East-West Metro services are likely to be extended till Phoolbagan by May, said Metro Railway general manager Manoj Joshi after a two-hour visit to the underground station yesterday (Wednesday, 26th February 2020) morning.
The 16.5km East-West Metro that will link Salt Lake’s Sector V with Howrah Maidan is being built by Kolkata Metro Rail Corporation (KMRC) and it will be operated by Metro Railway, which runs the north-south line. Metro Railway has already written to the Commissioner of Railway Safety (CRS) to inspect the underground stretch till Phoolbagan so that services can be extended soon afterwards.
Even though the Sector V-Stadium corridor has been welcomed by commuters, meaningful rider count is expected only after trains start plying between Salt Lake’s Sector V and Phoolbagan. Joshi said, “The CRS has raised some questions which we are trying to address. Hopefully, the CRS inspect-ion will happen by the end of March.”
On Wednesday, Joshi, accompanied by senior Metro Railway officials, arrived at the station around 10.20 am. KMRC’s managing director Manas Sarkar showed him around. Joshi inspected every inch of the facility, especially the hi-tech sections, like the automatic station control room, the platform screen doors (PSDs) and the ventilation system.
Joshi’s interest in the ventilation system was understandable since this will ensure that cool air circulating through the platform doesn’t escape into the tunnel like it does in the north-south stations. “The tunnel has some unique characters too. Since it will be cut off from the station by screen doors, ducts have been built to maintain ventilation inside the tunnel. The ducts will suck out hot air blowing out of the moving trains and direct it through the ventilation shafts on either side of the platform,” said an engineer.
When Phoolbagan is added, Metro trains will ply underground in the city after 25 years. The last time a Metro rake made its debut underground for a trial run, it was at the north-south line’s MG Road station, which started operating in September 1995. All new stations added to the north-south line since then have been above the ground, connecting tracks laid on viaducts.
PSD Sync trial at Phoolbagan Metro station
Phoolbagan has become the city’s first underground Metro station with full-length platform screen doors, from the floor to the ceiling. The screen doors at Phoolbagan station are around 2.5 metres high and about 140 metres long, stretching from one end of the platform to the other. Similar screen doors will be set up at all underground stations on the East-West Metro route.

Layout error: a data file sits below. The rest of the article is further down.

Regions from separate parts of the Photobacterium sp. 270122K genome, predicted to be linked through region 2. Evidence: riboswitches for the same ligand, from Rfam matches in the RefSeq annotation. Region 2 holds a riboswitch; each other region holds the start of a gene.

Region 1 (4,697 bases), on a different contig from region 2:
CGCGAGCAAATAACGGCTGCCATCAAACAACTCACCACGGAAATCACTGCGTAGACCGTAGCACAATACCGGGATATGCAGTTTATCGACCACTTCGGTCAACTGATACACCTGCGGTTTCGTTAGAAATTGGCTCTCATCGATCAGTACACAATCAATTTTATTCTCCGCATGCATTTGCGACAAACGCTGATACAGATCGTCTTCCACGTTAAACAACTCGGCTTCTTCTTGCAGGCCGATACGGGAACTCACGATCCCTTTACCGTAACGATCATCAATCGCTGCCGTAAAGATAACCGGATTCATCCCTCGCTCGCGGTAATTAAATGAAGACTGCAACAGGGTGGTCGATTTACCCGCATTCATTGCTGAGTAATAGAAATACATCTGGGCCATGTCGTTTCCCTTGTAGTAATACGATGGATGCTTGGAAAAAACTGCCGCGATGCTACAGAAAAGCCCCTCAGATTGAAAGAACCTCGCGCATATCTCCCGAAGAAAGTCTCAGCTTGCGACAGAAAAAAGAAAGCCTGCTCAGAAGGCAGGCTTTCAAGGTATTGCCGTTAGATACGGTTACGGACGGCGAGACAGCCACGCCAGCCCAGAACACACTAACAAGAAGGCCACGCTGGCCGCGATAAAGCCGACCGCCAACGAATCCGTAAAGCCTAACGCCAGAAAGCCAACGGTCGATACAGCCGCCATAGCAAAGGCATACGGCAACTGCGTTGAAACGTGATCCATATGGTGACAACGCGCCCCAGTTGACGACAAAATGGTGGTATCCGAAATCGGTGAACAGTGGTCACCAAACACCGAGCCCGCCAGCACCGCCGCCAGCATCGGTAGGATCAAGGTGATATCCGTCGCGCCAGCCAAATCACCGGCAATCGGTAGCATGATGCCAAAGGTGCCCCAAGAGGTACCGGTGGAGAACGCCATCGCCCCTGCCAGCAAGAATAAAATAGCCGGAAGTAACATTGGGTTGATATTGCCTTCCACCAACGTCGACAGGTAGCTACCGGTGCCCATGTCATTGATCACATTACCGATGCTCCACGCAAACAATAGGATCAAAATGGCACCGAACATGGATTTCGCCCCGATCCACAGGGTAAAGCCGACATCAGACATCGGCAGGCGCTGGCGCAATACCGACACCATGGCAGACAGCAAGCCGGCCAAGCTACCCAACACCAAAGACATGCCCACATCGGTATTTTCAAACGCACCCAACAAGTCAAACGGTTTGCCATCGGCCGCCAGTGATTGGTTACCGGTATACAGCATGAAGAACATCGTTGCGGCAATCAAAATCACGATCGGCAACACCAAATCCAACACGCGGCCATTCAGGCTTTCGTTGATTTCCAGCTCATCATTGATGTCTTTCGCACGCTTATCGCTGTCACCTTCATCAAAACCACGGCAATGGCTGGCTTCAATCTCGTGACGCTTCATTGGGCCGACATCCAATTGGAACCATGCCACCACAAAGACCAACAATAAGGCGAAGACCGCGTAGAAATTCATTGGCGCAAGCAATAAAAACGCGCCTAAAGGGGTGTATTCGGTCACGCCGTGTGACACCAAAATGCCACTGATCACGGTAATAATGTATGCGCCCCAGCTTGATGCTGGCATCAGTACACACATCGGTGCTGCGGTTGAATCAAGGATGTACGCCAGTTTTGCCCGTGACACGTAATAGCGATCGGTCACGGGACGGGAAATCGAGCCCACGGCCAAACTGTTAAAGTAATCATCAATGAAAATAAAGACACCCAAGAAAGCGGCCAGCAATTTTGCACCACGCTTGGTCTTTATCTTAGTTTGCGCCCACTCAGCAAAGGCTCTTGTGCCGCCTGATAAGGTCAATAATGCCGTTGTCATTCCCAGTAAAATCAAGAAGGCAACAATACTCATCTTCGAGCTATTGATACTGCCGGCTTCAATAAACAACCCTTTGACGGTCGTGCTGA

“We have recently completed the installation of screen doors at Phoolbagan station. Now, we are fitting the units at Sealdah station. Next up is Howrah Maidan,” a senior official of the Kolkata Metro Rail Corporation (KMRC) said.
Screen doors have also been installed at East-West Metro’s overground stations, but they stand around 1.7m tall from the ground, officials said. Each unit is 2m wide. Trials are on for the screen doors with trains stopping at Phoolbagan station and doors operating in synchronisation, KMRC officials said.
Metro had earlier written how during trials for the first phase of East-West Metro between Sector V and Salt Lake Stadium stations, drivers were finding it difficult to stop the trains in alignment with the screen doors. Those problems have been solved, Metro Railway officials said.
Delhi Metro has long had platform screen doors. Metro platforms in Copenhagen, Sydney and Wenzhou in China, too, have the facility. Screen doors at stations above the ground are aimed at preventing suicides and accidents, officials said. The ones on underground platforms, however, have an additional function — they prevent cool air from the air-conditioned platforms to escape into the tracks and thus save power.
The Chinese consortium of Zhuzhou CRRC Times Electric Co Ltd of Hunan has manufactured the electronically operated doors and optimised them for crowded platforms and trains.
A platform screen door unit has three sections. The automatic sliding door is the main component with which the train’s door is aligned. There is a fixed panel that supports the sliding doors. Next to it is the emergency exit with a horizontal lever.
If the sliding door doesn’t open, the train will align its door with the emergency exit so that passengers can pull it open to disembark.